Marcia McMullen
NDSU Extension Plant Pathologist



Sugar beet seeds germinate and emerge over a wide temperature range in the presence of adequate soil water and oxygen supply. In most years, soil temperature at the 4 inch depth at planting time in mid-April is about 45 F. A soil temperature of at least 38 F is required to initiate germination in sugarbeet. Seeds should be planted into seedbeds when conditions are favorable for the seeds and seedlings during germination, emergence and early crop establishment. Planting should be done at a time that will facilitate early emergence and uniform and rapid growth of seedlings.

This April was the warmest on record since 1915. Conditions were favorable for planting sugarbeet resulting in more than 90% of the crop being planted by the end of April. In 2006, sugarbeet planting was completed by mid-May, and growers at American Crystal Sugar Company had their largest sugarbeet crop. With favorable growing conditions and no major disease issues, growers should have another good sugarbeet crop – maybe another record crop.

The following table gives approximate days to emergence of sugarbeet seeds at different soil temperature ranges.

Soil Temperature ( F)

Days to Emergence


21 days or more


10-21 days


7-12 days


5-7 days



The total sugarbeet acreage in the US for 2010 is projected at about 1.17 million acres.

Sugarbeet acreage in North Dakota and Minnesota will be slightly higher than last year. American Crystal Sugar Company will plant about 424,000 acres, Minn-Dak will plant 115,000 acres, and Southern Minnesota Beet Sugar Cooperative will plant 116,000 acres. Growers in western North Dakota and eastern Montana will produce 31,000 acres of sugarbeet that will be processed in Sidney, Montana. This means that North Dakota and Minnesota will plant just over 686,000 acres of sugarbeet which is about 59% of the US sugarbeet acreage.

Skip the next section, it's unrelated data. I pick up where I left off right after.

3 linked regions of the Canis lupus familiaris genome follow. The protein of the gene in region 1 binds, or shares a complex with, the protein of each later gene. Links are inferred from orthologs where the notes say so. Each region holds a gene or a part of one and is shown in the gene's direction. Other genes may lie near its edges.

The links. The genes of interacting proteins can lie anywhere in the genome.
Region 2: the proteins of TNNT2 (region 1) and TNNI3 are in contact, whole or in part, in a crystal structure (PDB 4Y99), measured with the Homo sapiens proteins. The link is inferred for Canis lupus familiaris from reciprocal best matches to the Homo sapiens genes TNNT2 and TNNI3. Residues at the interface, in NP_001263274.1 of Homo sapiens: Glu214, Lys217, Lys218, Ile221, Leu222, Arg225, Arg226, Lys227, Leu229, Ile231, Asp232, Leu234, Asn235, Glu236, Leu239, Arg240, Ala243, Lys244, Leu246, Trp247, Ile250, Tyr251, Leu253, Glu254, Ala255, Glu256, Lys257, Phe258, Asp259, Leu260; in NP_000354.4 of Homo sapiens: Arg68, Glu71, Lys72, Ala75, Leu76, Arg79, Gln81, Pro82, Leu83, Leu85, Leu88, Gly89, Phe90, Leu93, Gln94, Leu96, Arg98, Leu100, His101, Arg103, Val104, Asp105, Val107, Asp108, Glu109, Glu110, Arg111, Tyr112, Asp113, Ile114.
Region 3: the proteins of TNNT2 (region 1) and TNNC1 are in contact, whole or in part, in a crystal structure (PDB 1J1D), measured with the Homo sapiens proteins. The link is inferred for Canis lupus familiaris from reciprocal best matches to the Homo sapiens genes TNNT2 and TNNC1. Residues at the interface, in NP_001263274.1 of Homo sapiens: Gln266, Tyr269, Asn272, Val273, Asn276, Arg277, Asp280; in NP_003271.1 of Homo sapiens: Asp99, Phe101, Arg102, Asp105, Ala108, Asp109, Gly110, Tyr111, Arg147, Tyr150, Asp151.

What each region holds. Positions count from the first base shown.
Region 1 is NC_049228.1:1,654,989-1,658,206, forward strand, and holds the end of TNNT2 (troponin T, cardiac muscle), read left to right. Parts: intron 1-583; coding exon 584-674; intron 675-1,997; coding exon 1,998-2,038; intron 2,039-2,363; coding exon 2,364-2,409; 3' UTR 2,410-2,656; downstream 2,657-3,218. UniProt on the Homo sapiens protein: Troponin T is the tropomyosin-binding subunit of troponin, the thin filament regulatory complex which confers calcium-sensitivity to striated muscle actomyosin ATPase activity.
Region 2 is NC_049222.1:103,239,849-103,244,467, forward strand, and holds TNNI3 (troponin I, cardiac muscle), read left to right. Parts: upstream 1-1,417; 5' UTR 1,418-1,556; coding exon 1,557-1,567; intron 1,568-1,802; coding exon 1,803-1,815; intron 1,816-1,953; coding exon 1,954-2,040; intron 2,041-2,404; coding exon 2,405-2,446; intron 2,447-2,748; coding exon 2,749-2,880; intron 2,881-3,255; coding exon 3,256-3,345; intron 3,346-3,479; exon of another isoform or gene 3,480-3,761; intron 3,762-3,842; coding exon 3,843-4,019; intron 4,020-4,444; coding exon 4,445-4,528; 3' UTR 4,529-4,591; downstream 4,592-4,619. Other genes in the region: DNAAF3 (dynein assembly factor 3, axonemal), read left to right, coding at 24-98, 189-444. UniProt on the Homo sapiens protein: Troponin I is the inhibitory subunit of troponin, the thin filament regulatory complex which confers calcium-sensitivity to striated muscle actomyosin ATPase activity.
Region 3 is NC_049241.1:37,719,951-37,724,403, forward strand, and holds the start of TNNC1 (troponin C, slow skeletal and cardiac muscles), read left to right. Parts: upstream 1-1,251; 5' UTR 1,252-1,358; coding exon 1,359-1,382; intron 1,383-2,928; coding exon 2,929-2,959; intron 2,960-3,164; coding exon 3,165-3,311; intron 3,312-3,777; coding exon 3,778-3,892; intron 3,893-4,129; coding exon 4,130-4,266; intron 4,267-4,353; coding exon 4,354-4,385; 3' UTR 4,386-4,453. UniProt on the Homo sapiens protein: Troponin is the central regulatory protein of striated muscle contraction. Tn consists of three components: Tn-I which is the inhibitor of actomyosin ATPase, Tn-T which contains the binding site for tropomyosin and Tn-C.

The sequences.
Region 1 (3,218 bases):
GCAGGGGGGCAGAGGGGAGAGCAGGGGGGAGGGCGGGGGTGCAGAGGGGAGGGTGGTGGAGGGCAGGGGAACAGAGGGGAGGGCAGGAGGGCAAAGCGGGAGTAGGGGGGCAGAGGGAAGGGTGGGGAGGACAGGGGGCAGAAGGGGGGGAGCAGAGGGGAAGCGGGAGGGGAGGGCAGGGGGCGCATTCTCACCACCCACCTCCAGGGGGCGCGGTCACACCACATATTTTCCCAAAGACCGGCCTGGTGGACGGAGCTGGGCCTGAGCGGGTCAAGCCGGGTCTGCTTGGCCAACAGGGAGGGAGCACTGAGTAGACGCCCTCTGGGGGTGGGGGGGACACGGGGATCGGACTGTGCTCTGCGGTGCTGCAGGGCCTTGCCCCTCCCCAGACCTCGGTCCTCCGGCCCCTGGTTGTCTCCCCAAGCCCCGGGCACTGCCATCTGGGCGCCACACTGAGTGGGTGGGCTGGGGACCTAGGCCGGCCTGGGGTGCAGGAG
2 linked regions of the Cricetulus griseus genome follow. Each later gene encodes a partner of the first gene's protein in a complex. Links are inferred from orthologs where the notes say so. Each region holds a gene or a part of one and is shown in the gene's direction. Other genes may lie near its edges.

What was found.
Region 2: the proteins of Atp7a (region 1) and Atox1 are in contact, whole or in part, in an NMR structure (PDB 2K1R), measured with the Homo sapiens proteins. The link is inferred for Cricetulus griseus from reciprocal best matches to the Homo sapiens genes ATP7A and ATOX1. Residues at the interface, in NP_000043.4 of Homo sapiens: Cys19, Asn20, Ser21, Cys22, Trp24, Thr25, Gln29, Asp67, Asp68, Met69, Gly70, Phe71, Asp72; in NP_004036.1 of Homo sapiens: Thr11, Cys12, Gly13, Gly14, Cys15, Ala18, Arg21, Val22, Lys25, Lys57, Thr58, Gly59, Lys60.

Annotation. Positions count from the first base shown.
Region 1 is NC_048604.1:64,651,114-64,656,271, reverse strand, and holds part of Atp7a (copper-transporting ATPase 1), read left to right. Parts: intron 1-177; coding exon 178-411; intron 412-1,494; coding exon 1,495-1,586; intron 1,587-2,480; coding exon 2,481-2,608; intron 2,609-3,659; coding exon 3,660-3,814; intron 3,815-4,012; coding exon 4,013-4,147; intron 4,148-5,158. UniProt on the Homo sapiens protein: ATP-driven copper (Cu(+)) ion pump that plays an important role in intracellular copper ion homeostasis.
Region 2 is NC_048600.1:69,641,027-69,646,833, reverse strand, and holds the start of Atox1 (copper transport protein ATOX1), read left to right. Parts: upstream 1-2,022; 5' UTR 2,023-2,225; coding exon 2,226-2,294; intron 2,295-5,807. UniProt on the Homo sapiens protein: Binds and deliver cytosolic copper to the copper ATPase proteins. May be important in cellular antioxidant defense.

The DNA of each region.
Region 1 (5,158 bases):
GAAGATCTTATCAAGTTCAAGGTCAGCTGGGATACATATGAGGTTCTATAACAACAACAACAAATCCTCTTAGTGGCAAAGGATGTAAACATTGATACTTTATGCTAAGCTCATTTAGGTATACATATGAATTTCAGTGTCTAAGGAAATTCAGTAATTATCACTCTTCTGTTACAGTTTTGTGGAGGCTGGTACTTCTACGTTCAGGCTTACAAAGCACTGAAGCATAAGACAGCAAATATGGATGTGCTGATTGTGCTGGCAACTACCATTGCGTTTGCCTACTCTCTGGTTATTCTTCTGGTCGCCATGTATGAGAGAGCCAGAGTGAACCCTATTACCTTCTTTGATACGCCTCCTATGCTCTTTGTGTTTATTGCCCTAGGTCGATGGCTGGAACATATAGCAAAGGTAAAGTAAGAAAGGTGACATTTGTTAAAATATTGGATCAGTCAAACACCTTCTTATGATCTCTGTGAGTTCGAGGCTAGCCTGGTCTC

Growers will be continue their efforts at improving efficiency by properly preparing seed beds, using starter fertilizer, and using adequate seeding rate to start with a good plant population to give their crop a solid foundation. Most fields - over 94% - will be planted to Roundup Ready sugarbeet so timeliness of glyphosate applications will be critical. Seeds should be planted into dry or moist seedbeds. The ideal planting date for the Red River Valley, based on American Crystal Sugar Company data base, is around April 25. Most sugarbeet fields were planted by April 30.

I encourage all growers to adopt best management practices to have a profitable sugarbeet crop in 2010, and always, practice safety.



Research done at North Dakota State University and the University of Minnesota showed that a wide range of population resulted in high recoverable sucrose, but plant populations of 175 to 200 plants per 100 foot of 22 inch wide rows consistently resulted in the maximum recoverable sucrose per acre. It is important that the plants be evenly spaced within the rows.

Lower plant populations (less than 100 plants /100 ft of row) take longer for the canopy to completely cover the soil resulting in emergence of weeds later in the season. In conventional sugarbeet, effective weed control becomes more difficult and costly with lower populations. However, weed control is not a problem for growers using glyphosate tolerant sugarbeet, even when populations are reduced, say by insects, diseases or wind. One of the important factors for high sugarbeet yields is early planting – ideally around April 25 which typically results in highest yield. Research shows that early planting of populations of 75 to 100 plants per 100 ft of row will produce higher yields than higher plant populations planted three weeks later in similar growing conditions. As such, any replanting of sugarbeet because of poor stands should be carefully considered.

Plant populations higher than 225 plants per 100 foot of row result in too much competition among the plants, and defoliation becomes difficult. Sugar beet fields with populations higher than 225 plants per 100 foot of row planted at 22 inch row spacing should be thinned to about 175 to 200 plants per 100 foot of row.

There are a few growers who use 30 inch row spacing; these growers should aim for a plant population of about 215 to 225 plants per 100 foot of row to get highest yield and quality.

At this time, most growers have completed planting which should result in row closure by June 21 under favorable environmental conditions. Should we have a good growing season, the foundation is laid for record sugarbeet yields.

Mohamed Khan
Extension Sugarbeet Specialist
NDSU and University of Minnesota

NDSU Crop and Pest Report Home buttonTop of Page buttonTable of Contents buttonPrevious buttonNext button